10. Stevens CE, Taylor PE, Tong MJ, Toy PT, Vyas GN, Nair PV, Weissman JY, Krugman S: Yeast-recombinant hepatitis B vaccine: efficacy with hepatitis B immune globulin in prevention of perinatal hepatitis B virus transmission. JAMA. 1987, 257: 2612-6. 10.1001/jama.257.19.2612.View ArticlePubMedGoogle Scholar
  11. World Health Organization: Progress in the control of viral hepatitis: memorandum from a WHO meeting. Bull WHO. 1988, 66: 443-55.Google Scholar
  12. CDC: Hepatitis B virus: a comprehensive strategy for eliminating transmission in the United States through universal childhood vaccination: recommendations of the Immunization Practices Advisory Committee (ACIP). MMWR. 1991, 40: (No. RR-13)Google Scholar
  13. Stamouli M, Gizaris V, Totos G, Papaevangelou G: Decline of hepatitis B infection in Grece. Eur J Epidemiol. 1999, 15: 447-9. 10.1023/A:1007539517341.View ArticlePubMedGoogle Scholar
  14. Kyriakis KP, Foudoulaki LE, Papoulia EI, Sofroniadou KE: Seroprevalence of hepatitis B surface antigen (HbsAg) among first time and sporadic blood donors in Greece 1991–1996. Transfusion Med. 2000, 10: 175-80. 10.1046/j.1365-3148.2000.00257.x.View ArticleGoogle Scholar
  15. Papaevangelou G, Farmaki G, Kada H: Hepatitis B maternal-fetal transmission in Southern Europe. Intervirology. 1998, 41: 197-200. 10.1159/000024936.View ArticlePubMedGoogle Scholar
  16. Progress in development of immunisation registries-United States 1999. MMWR. 2000, 49: 274-8.
  17. COVER programme: October to December 1999 vaccination coverage statistics for children up to 5 years of age in the United Kingdom. Commun Dis Rep CDR Wkly. 2000, 10: 109-10.
  18. Jonas MM, Schiff ER, O'Sullivan MJ, de Medina M, Reddy KR, Jeffers LJ, Fayne T, Roach KC, Steele BW: Failure of the Centers for Disease Control criteria to identify hepatitis B infection in a large municipal obstetrical population. Ann Intern Med. 1987, 107: 335-7.View ArticlePubMedGoogle Scholar
  19. Kumar ML, Dawson NV, McCullough AJ, Radivoyevitch M, King KC, Hertz R, Kiefer H, Hampson M, Cassidy R, Tavill AS: Should all pregnant women be screened for hepatitis B?. Ann Intern Med. 1987, 107: 273-7.View ArticlePubMedGoogle Scholar
  20. Jensen L, Heilmann C, Smith E, Wantzin P, Peitersen B, Weber T, Krogsgaard K: Efficacy of selective antenatal screening for hepatitis B among pregnant women in Denmark: is selective screening still an acceptable strategy in a low-endemicity country?. Scand J Infect Dis. 2003, 35: 378-82. 10.1080/00365540310010921.View ArticlePubMedGoogle Scholar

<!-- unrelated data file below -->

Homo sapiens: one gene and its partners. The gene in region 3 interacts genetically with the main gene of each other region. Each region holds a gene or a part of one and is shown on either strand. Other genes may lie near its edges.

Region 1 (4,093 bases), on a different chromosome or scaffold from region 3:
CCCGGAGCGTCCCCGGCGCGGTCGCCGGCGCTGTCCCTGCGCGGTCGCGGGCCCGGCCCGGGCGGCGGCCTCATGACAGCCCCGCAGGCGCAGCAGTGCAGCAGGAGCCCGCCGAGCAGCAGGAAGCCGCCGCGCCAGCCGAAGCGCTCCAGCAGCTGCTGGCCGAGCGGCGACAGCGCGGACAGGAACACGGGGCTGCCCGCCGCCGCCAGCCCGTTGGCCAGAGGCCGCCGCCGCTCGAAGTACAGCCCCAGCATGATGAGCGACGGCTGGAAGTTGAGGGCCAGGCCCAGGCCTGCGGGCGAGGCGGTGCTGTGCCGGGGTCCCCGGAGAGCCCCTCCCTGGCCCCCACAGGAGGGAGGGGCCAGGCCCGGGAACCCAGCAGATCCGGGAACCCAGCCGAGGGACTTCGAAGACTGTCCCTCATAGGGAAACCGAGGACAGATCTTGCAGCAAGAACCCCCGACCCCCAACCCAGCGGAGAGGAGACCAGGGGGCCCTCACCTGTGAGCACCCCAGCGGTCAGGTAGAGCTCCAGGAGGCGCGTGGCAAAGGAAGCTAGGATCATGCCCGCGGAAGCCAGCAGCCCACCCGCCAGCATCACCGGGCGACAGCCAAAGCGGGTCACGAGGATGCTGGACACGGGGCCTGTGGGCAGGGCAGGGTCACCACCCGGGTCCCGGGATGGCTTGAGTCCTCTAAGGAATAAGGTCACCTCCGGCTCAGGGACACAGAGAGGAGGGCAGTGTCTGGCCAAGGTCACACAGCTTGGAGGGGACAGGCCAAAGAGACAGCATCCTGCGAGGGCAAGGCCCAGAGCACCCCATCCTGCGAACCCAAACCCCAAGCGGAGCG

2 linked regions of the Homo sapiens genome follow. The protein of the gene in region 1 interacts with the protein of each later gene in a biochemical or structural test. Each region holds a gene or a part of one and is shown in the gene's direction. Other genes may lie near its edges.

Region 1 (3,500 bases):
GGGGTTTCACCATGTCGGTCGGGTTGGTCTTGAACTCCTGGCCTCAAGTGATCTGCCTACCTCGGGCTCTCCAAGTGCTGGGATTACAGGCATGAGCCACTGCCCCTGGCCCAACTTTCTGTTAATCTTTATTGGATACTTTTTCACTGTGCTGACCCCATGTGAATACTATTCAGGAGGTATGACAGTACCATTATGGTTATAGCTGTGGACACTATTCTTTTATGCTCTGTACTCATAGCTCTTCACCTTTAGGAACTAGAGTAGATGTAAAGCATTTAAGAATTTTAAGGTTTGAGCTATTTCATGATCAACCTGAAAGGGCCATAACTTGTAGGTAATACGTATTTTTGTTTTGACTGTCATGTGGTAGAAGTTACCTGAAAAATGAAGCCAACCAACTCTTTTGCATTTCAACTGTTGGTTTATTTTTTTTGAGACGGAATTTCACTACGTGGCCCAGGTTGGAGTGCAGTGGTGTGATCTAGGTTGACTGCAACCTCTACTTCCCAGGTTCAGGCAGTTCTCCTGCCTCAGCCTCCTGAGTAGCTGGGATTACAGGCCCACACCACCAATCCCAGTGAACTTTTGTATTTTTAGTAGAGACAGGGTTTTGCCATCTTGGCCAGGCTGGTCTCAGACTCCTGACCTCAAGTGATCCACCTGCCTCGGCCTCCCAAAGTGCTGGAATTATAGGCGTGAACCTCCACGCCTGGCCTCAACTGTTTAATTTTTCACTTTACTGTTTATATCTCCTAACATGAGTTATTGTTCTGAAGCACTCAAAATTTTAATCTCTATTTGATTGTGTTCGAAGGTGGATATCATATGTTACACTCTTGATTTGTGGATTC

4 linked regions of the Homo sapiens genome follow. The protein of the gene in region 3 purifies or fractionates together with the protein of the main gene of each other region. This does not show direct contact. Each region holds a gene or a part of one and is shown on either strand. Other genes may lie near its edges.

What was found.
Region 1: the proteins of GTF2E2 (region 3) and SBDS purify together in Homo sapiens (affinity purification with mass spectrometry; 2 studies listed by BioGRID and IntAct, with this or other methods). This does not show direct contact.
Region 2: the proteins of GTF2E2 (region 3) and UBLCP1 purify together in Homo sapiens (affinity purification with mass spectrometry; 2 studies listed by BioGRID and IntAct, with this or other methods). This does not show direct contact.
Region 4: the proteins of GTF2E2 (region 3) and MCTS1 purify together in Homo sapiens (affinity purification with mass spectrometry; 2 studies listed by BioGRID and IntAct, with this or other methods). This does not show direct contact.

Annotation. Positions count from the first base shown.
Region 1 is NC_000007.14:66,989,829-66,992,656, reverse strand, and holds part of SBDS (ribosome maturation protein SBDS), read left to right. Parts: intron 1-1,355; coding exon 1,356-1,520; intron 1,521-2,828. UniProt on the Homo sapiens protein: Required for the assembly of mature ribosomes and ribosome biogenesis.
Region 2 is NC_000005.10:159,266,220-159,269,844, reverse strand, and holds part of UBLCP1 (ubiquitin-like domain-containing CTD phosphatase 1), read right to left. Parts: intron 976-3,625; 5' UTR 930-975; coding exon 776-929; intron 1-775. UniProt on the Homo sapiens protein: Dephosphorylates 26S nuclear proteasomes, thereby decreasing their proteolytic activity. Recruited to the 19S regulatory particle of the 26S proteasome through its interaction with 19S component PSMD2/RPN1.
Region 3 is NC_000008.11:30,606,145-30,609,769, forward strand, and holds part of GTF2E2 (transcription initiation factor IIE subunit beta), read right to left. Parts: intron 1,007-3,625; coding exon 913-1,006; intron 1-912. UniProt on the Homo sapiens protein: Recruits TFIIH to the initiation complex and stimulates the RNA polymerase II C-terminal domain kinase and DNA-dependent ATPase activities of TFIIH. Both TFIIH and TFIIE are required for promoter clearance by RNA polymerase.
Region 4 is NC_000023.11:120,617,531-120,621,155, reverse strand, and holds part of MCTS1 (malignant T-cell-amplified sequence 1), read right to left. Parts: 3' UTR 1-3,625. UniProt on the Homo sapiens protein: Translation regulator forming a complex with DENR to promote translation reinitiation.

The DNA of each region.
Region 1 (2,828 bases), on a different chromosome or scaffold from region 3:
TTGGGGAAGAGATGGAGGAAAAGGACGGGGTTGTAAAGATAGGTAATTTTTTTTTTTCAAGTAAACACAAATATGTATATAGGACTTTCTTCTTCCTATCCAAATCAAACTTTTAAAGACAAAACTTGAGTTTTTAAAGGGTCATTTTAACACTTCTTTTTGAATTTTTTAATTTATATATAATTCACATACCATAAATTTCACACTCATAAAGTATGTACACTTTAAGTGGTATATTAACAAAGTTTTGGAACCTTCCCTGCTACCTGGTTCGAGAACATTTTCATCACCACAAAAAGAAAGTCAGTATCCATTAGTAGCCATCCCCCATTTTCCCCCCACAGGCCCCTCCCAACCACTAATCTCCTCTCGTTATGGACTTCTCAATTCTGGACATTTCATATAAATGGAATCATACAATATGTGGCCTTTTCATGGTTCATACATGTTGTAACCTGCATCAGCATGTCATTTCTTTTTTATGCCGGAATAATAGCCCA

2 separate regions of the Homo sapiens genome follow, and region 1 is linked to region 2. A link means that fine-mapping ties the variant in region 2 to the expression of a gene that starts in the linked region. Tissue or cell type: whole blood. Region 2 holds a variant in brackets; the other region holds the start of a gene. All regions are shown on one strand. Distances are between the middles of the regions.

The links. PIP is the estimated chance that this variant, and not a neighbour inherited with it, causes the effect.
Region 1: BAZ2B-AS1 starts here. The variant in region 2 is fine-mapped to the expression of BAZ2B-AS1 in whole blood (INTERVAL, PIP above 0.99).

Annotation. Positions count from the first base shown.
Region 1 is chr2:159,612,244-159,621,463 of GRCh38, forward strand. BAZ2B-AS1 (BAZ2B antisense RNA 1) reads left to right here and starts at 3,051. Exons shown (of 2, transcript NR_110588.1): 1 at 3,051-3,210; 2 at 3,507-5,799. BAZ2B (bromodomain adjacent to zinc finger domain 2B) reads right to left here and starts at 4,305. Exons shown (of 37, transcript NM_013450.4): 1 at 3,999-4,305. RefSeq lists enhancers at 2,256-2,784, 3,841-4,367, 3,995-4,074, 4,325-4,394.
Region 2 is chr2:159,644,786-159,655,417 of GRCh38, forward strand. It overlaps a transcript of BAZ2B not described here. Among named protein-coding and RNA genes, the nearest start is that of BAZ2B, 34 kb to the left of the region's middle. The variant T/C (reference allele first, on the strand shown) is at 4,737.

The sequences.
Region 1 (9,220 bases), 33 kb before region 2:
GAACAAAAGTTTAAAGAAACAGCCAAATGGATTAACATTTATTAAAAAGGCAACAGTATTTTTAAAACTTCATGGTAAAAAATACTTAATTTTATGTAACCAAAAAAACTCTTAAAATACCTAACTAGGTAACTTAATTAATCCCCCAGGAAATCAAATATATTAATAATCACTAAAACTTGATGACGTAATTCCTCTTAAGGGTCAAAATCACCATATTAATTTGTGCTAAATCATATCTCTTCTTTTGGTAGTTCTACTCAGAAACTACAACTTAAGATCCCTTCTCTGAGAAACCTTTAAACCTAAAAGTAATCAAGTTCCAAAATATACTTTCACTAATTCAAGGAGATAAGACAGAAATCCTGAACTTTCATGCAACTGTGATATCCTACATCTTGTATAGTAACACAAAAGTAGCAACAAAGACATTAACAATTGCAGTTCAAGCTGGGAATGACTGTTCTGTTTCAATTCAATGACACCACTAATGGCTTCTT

21. Margolis HS, Alter MJ, Hadler SC: Hepatitis B: evolving epidemiology and implications for control. Semin Liver Dis. 1991, 11: 84-92.View ArticlePubMedGoogle Scholar
  22. Papaevangelou G, Farmaki G, Kada H: Hepatitis B maternal-fetal transmission in Southern Europe. Intervirology. 1998, 41: 197-200. 10.1159/000024936.View ArticlePubMedGoogle Scholar
  23. Malamitsi-Puchner A, Papacharitonos S, Sotos D, Tzala L, Psichogiou M, Hatzakis A, Evangelopoulou A, Michalas S: Prevalence study of different hepatitis markers among pregnant Albanian refugees in Greece. Eur J Epidemiol. 1996, 12: 297-301. 10.1007/BF00145420.View ArticlePubMedGoogle Scholar
  24. Dalekos GN, Zervou E, Karabini F, Tsianos EV: Prevalence of viral markers among refugees from southern Albania: increased incidence of infection with hepatitis A, B and D viruses. Eur J Gastroenterol Hepatol. 1995, 7: 553-8.PubMedGoogle Scholar
  25. Stroffolini T, Bianco E, Szklo A, Bernacchia R, Bove C, Colucci M, Cristina Coppola R, D'Argenio P, Lopalco P, Parlato A, Ragni P, Simonetti A, Zotti C, Mele A: Factors affecting the compliance of the antenatal hepatitis B screening programme in Italy. Vaccine. 21: 1246-9. 10.1016/S0264-410X(02)00439-5. 2003 Mar 7
  26. Baldo V, Floreani A, Menegon T, Grella P, Paternoster DM, Trivello R: Hepatitis C virus, hepatitis B virus and human immunodeficiency virus infection in pregnant women in North-East Italy: a seroepidemiological study. Eur J Epidemiol. 2000, 16: 87-91. 10.1023/A:1007600532105.View ArticlePubMedGoogle Scholar
  27. Niesert S, Messner U, Tillmann HL, Gunter HH, Schneider J, Manns MP: Prevalence of hepatitis B in pregnancy and selective creening. Geburtshilfe Frauenheilkd. 1996, 56: 283-6.View ArticlePubMedGoogle Scholar
  28. Pre-publication history

    1. The pre-publication history for this paper can be accessed here:http://www.biomedcentral.com/1471-2334/6/84/prepub

Copyright

© Papaevangelou et al; licensee BioMed Central Ltd. 2006

This article is published under license to BioMed Central Ltd. This is an Open Access article distributed under the terms of the Creative Commons Attribution License (http://creativecommons.org/licenses/by/2.0), which permits unrestricted use, distribution, and reproduction in any medium, provided the original work is properly cited.

Advertisement